733, and the number of car-passengers increased to 11,951,030. In the third year, with a reduction of foot-fares to one fifth of a cent, the number of foot-passengers declined 410,395, or to an aggregate of 3,239,337; while the number of car-passengers (with a reduction of fare from five to two and a half cents) increased 10,130,957, or to 21,843,250. For the year ending December 1, 1887, the number of foot-passengers further declined 574,929, or to 2,604,413, while the number of car-passengers further increased 8,097,003, or to 27,940,313; or to a total aggregate of 30,004,313. A correct explanation of these curious results may not be possible, but one inference from them that would seem to be warranted is, that when the American people find their pecuniary ability is abundantly sufficient to enable them to satisfy their desire for certain commodities or services, they will disdain to economize; and this idea may find illustration and confirmation in another incident of recent American experience. Thus, when the great decline in the price of sugars occurred in 1883, the American refiners expected that, whatever of increase of consumption might be attendant, would occur mainly in the lower grades of sugar; but, to their surprise, the actual increase was largely in respect to the higher grades. A leading refiner, who, somewhat puzzled at this result, asked one of his workmen for an explanation of it, received the following answer: "I give my wife fifty cents every Monday morning with which to buy sugar for the week for my family, and, as she finds that fifty cents will now buy as many pounds of the white as we once could get of the yellow sugars, she buys the white." A European workman (certainly a Frenchman) would probably have acted differently. He would have taken the same grade as before and got two pounds of additional sweetening for his money; or, more likely, he would have bought the same quantity and quality as before, and saved up the measure of the decline of price in the form of money.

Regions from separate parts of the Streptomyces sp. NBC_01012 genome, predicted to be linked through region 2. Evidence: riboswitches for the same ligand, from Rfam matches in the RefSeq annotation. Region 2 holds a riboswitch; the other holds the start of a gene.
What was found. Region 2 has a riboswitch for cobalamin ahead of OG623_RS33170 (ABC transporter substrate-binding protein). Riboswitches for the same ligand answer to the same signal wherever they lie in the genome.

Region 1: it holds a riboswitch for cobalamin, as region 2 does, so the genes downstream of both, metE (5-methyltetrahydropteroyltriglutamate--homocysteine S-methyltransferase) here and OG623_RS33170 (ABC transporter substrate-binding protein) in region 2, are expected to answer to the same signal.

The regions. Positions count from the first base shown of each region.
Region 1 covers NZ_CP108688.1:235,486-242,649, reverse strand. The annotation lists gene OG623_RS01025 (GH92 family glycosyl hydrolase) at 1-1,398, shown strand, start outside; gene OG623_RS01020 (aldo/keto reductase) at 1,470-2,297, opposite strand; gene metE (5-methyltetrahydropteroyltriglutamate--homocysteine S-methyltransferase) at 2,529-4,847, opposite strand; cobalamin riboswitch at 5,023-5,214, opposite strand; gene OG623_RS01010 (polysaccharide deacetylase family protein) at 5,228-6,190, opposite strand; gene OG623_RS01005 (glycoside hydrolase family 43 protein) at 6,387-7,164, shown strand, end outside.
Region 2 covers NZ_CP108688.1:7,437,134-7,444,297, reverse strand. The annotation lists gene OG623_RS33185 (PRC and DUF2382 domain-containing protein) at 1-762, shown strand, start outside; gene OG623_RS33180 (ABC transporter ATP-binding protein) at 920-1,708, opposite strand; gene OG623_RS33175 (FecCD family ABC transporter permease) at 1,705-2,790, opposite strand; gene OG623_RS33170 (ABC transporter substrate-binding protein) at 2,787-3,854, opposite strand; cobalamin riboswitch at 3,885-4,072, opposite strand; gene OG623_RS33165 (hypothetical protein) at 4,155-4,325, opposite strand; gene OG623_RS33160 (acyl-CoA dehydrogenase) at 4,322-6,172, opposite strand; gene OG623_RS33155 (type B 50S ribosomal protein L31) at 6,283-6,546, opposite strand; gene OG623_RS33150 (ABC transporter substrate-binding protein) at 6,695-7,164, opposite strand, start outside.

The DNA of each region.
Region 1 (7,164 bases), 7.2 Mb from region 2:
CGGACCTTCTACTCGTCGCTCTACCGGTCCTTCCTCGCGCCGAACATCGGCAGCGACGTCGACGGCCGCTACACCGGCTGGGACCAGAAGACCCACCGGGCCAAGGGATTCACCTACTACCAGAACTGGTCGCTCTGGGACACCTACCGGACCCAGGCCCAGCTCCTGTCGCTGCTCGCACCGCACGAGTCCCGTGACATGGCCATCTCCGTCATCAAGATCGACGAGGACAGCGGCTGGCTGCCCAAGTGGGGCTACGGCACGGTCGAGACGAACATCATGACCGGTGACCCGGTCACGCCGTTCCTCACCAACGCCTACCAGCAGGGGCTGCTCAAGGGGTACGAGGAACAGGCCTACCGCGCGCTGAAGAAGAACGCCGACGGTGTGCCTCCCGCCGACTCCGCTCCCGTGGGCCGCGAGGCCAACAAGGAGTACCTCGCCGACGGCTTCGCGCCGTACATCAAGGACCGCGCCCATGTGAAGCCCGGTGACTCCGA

Another explanation of the bridge phenomenon may be that the average American, who is always in a hurry, may think that, with the privilege of riding for two and a half cents, he can not afford the time to avail himself of the privilege of walking for a payment of one fifth of a cent.
Mr. Robert Giffen, in a review of the "Recent Rate of Material Progress in England" (British Association, 1887), recognizes an evident tendency, as that country increases in wealth, for the numbers employed in miscellaneous industries, and in what may be called "incorporeal functions"—that is, as artists, teachers, and others, who minister to taste and comfort in a way that can hardly be called material—to increase disproportionately to those engaged in the production of the great staples; and that, therefore, the production of these latter is not likely to increase as rapidly as heretofore. All of which is equivalent to affirming that, in virtue of natural law, the evils resulting from the displacement of labor, through more economic methods of